“Michael was an extraordinarily gifted foreign correspondent, one of the finest of his generation,” Kraft said.

South Africa threatened to expel Parks in 1986 as he was reporting on the growing anti-apartheid protests and outbreaks of violence, but Times editors persuaded the government to let him stay.

Born in Detroit in 1943, Parks grew up there and worked as a reporter at the Detroit News while earning his bachelor’s degree in classical languages and English literature just across the Detroit River at the University of Windsor in Ontario, Canada.

He got a job as a state politics reporter at the Baltimore Sun in 1968, then launched his career as a foreign correspondent two years later as the Sun’s Saigon correspondent covering the Vietnam War. It was there that he met Shuster, then a New York Times reporter who lived in the same hotel.


“Parks was one of those hard-working correspondents who never slept, and the typewriter was heard all night long from his room,” Shuster recalled.

The Sun named Parks Moscow bureau chief in 1972 when Cold War tensions between the U.S. and the Soviet Union were thawing. He moved to Cairo in 1975 and covered the full span of the Middle East for the Sun for three years, then worked in the late ‘70s as its bureau chief in Hong Kong and then Beijing.

The Times hired Parks as its Beijing bureau chief in 1980. Over the next 15 years, he tracked the sweeping social and political changes in China and South Africa, the disintegration of the Soviet Union and the Oslo Peace talks between Israel and the Palestine Liberation Organization.

When he moved to Los Angeles in 1995 and started his quick rise up the ranks of editors, colleagues recalled, he made a point of challenging the white male culture that dominated the newsroom, a challenge that has persisted into the 2020s.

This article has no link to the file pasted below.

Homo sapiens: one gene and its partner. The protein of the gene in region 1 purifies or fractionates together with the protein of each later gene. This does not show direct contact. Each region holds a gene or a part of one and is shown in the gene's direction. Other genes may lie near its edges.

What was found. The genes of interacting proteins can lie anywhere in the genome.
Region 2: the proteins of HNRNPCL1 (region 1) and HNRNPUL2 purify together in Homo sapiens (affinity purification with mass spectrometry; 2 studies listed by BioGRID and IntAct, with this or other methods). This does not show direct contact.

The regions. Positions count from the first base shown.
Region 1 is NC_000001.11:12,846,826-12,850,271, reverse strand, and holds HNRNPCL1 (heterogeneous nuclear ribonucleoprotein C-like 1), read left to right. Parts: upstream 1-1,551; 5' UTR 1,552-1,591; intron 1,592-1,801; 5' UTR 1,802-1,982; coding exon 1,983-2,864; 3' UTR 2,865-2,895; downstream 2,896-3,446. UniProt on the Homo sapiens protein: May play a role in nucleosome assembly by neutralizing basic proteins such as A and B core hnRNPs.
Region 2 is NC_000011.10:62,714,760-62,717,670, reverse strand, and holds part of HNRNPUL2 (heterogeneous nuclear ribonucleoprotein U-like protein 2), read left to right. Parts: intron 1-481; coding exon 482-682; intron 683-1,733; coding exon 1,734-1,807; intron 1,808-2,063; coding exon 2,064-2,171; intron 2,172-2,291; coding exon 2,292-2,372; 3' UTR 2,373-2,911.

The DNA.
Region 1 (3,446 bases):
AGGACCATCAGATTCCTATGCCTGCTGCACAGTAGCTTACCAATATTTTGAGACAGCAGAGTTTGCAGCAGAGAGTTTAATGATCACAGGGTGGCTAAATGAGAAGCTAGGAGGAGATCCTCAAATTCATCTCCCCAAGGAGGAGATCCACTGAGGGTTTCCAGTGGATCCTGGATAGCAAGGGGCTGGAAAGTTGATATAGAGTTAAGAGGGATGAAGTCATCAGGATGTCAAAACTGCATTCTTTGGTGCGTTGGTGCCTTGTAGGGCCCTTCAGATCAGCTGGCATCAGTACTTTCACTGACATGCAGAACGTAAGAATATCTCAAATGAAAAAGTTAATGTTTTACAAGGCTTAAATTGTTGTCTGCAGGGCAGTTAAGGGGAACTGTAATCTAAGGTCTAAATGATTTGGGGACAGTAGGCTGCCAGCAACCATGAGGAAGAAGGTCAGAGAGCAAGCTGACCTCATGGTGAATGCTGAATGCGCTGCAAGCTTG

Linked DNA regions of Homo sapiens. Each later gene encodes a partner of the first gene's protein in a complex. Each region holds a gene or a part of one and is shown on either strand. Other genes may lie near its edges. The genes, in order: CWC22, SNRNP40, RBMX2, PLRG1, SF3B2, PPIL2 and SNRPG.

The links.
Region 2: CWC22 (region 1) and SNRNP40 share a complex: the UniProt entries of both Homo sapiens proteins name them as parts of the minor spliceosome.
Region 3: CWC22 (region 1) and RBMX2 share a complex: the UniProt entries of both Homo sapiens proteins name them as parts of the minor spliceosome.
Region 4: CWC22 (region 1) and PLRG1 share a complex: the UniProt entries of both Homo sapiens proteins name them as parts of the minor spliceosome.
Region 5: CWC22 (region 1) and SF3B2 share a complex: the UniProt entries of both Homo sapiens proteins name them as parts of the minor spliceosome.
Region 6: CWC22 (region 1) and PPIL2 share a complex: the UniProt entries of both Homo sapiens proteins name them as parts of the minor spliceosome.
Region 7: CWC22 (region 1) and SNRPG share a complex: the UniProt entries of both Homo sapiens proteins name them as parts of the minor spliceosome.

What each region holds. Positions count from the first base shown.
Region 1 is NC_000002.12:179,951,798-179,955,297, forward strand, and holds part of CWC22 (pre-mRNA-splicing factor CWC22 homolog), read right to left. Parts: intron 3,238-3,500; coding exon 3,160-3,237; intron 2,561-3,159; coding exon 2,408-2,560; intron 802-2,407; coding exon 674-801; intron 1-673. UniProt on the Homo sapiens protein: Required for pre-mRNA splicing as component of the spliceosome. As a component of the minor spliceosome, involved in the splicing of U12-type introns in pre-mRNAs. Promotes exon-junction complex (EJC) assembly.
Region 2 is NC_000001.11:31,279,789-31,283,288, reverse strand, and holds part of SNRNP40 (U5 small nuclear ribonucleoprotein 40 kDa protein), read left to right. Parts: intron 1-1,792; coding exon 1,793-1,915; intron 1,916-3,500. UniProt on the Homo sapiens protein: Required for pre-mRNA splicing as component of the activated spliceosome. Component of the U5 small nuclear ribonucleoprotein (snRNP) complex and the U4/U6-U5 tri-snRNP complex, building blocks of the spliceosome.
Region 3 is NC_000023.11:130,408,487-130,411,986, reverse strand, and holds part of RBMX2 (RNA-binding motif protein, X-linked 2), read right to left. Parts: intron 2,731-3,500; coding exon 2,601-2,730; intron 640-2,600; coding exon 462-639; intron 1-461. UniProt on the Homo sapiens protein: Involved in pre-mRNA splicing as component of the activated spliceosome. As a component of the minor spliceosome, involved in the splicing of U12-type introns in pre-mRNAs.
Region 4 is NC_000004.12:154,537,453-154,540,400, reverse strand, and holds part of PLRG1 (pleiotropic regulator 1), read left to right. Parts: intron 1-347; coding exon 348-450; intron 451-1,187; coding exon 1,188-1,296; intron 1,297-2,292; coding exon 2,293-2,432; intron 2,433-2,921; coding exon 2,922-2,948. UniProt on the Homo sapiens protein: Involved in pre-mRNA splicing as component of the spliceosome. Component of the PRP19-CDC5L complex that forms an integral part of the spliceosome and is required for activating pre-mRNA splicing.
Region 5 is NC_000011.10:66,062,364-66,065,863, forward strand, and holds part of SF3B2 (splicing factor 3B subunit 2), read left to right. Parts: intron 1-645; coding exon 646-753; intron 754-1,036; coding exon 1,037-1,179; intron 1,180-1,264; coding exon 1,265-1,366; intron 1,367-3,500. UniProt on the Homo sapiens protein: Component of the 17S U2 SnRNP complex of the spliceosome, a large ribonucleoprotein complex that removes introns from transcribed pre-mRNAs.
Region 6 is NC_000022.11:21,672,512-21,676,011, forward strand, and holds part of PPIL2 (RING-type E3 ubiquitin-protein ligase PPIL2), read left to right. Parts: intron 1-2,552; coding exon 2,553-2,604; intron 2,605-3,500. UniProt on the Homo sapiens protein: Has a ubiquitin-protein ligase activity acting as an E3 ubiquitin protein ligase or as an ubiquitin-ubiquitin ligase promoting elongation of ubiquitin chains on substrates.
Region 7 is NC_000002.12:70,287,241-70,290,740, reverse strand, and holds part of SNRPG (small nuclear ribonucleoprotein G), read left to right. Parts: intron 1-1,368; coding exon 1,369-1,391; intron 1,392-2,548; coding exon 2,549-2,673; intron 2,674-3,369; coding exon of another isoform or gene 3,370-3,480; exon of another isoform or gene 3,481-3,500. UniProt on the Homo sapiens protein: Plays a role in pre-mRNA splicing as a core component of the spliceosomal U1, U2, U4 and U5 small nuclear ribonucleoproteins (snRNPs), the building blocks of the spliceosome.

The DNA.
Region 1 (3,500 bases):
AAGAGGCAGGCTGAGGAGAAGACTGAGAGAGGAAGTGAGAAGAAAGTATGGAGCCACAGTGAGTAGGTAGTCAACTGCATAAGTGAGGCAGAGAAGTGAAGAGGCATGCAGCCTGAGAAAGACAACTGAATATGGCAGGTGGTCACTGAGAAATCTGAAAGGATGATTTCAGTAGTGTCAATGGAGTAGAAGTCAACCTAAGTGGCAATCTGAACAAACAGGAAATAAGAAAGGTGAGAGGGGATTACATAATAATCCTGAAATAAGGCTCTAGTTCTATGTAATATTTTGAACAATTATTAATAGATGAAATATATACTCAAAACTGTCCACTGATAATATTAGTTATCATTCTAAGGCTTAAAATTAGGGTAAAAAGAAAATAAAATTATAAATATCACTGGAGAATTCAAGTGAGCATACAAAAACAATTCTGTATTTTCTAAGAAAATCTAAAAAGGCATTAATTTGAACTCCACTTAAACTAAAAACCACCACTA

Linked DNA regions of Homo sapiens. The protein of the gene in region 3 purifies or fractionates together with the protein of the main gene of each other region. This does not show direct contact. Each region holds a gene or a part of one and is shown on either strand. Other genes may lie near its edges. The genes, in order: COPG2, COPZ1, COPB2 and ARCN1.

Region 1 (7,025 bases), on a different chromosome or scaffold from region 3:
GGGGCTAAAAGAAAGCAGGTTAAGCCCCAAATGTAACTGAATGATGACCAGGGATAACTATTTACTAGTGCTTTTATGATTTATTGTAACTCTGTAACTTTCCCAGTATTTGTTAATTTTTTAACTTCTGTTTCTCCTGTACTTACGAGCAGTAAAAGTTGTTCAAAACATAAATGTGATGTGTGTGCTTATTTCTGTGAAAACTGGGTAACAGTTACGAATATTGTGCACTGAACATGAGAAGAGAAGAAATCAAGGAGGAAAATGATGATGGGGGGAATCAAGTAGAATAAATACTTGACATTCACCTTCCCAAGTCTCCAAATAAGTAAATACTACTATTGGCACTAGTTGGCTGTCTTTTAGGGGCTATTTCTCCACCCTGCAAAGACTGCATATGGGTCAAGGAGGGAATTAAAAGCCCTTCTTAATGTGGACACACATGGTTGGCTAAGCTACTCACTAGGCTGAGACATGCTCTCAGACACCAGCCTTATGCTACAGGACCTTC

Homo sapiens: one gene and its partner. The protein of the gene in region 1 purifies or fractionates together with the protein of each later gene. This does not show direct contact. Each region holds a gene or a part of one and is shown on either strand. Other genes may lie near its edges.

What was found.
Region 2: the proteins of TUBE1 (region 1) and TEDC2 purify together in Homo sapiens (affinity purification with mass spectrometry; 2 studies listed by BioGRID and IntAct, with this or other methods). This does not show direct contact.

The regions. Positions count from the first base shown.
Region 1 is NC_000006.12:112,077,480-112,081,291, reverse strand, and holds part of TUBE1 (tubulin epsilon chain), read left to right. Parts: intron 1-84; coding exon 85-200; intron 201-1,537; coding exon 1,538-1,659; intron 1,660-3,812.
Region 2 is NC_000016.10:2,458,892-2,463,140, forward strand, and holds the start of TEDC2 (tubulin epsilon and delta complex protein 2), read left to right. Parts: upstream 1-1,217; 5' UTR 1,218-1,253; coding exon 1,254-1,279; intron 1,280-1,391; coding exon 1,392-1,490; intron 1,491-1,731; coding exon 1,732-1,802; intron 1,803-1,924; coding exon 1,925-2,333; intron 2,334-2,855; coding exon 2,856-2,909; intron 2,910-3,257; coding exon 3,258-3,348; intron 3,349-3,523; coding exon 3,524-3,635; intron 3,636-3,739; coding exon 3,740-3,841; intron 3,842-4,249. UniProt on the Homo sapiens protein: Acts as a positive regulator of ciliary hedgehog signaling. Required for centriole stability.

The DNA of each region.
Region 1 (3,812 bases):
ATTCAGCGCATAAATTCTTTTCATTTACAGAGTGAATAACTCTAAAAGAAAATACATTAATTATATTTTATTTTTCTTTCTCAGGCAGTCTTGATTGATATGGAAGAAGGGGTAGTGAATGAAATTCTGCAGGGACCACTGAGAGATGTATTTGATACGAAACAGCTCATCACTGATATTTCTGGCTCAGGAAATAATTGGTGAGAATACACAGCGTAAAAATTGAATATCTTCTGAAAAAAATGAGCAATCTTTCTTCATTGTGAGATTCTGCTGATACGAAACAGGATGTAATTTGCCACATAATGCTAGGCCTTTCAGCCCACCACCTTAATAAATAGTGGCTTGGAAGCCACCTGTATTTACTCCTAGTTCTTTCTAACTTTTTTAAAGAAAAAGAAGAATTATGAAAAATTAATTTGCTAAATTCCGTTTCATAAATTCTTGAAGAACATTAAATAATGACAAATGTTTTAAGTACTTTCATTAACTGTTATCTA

“It wasn’t just an old boys club, it was an old, white, senior-in-age boys club,” said Carol J. Williams, a former Times foreign correspondent who credited Parks with expanding The Times’ thin ranks of women on assignment overseas.

Clarence Williams III, right, is congratulated by Michael Parks on April 14, 1998, after winning a Pulitzer Prize.
Michael Parks, left, who was named editor of The Times in 1997, congratulates Clarence Williams III on winning the 1998 Pulitzer Prize for feature photography.
(Al Seib / Los Angeles Times)

Once the newsroom was engulfed by the Staples fiasco, Parks was left struggling to survive. Kathryn M. Downing, then publisher of The Times, had approved the profit-sharing deal without notifying Parks. Mark H. Willes, chairman and chief executive officer of parent company Times Mirror Co., said he learned of it after the deal was struck and did nothing to stop it.

Downing said she had not told Parks about it out of what she later acknowledged was a misguided attempt to honor the separation of editorial and business concerns. Neither Downing nor Willes had experience in the news business when they took control of The Times.

Parks “paid a price for their errors,” said Roxane Arnold, a former senior editor at The Times.

At USC, Parks taught reporting and writing to graduate students from 2000 until his retirement in May 2020. He was also director of the journalism school from 2002 to 2008, then again on an interim basis in 2013 and 2014.

“Unlike so many of his peers who believed the glory days of journalism were in the rearview mirror, Michael believed deeply that journalism had a bright future, and he saw it every day through the experience of his students,” said Willow Bay, dean of the Annenberg School.

“He really leaned into the changes brought by the internet and the development of digital media.”


Parks is survived by his wife, Linda Parks; his sons Christopher Parks of Bloomington, Ind., and Matthew Parks of Cape Town, South Africa; two sisters; two brothers; and four grandchildren. His daughter, Danielle Parks, died in 2007.